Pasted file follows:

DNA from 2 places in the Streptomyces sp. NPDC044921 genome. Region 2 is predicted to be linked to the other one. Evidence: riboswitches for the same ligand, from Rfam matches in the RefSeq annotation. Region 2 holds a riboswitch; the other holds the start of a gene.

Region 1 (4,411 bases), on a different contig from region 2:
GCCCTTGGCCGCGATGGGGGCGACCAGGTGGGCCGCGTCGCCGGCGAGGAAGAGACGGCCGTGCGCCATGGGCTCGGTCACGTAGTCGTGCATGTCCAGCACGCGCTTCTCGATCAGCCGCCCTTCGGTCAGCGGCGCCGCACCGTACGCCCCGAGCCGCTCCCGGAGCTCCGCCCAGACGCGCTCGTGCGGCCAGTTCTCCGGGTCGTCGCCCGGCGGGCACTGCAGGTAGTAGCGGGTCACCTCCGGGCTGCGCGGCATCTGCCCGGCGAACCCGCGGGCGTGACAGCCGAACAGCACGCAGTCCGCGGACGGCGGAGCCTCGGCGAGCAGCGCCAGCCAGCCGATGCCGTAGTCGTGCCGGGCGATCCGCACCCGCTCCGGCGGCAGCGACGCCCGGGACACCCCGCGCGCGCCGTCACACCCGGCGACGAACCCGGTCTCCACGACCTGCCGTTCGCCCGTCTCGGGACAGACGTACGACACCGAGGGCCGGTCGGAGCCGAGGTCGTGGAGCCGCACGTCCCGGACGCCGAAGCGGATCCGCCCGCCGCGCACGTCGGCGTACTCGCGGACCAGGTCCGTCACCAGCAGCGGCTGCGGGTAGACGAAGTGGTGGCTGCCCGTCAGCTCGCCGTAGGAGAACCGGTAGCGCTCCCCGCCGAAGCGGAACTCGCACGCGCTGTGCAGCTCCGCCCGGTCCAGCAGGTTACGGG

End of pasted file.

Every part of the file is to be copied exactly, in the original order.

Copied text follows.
DNA from 2 places in the Streptomyces sp. NPDC044921 genome. Region 2 is predicted to be linked to the other one. Evidence: riboswitches for the same ligand, from Rfam matches in the RefSeq annotation. Region 2 holds a riboswitch; the other holds the start of a gene.

Region 1 (4,411 bases), on a different contig from region 2:
GCCCTTGGCCGCGATGGGGGCGACCAGGTGGGCCGCGTCGCCGGCGAGGAAGAGACGGCCGTGCGCCATGGGCTCGGTCACGTAGTCGTGCATGTCCAGCACGCGCTTCTCGATCAGCCGCCCTTCGGTCAGCGGCGCCGCACCGTACGCCCCGAGCCGCTCCCGGAGCTCCGCCCAGACGCGCTCGTGCGGCCAGTTCTCCGGGTCGTCGCCCGGCGGGCACTGCAGGTAGTAGCGGGTCACCTCCGGGCTGCGCGGCATCTGCCCGGCGAACCCGCGGGCGTGACAGCCGAACAGCACGCAGTCCGCGGACGGCGGAGCCTCGGCGAGCAGCGCCAGCCAGCCGATGCCGTAGTCGTGCCGGGCGATCCGCACCCGCTCCGGCGGCAGCGACGCCCGGGACACCCCGCGCGCGCCGTCACACCCGGCGACGAACCCGGTCTCCACGACCTGCCGTTCGCCCGTCTCGGGACAGACGTACGACACCGAGGGCCGGTCGGAGCCGAGGTCGTGGAGCCGCACGTCCCGGACGCCGAAGCGGATCCGCCCGCCGCGCACGTCGGCGTACTCGCGGACCAGGTCCGTCACCAGCAGCGGCTGCGGGTAGACGAAGTGGTGGCTGCCCGTCAGCTCGCCGTAGGAGAACCGGTAGCGCTCCCCGCCGAAGCGGAACTCGCACGCGCTGTGCAGCTCCGCCCGGTCCAGCAGGTTACGGG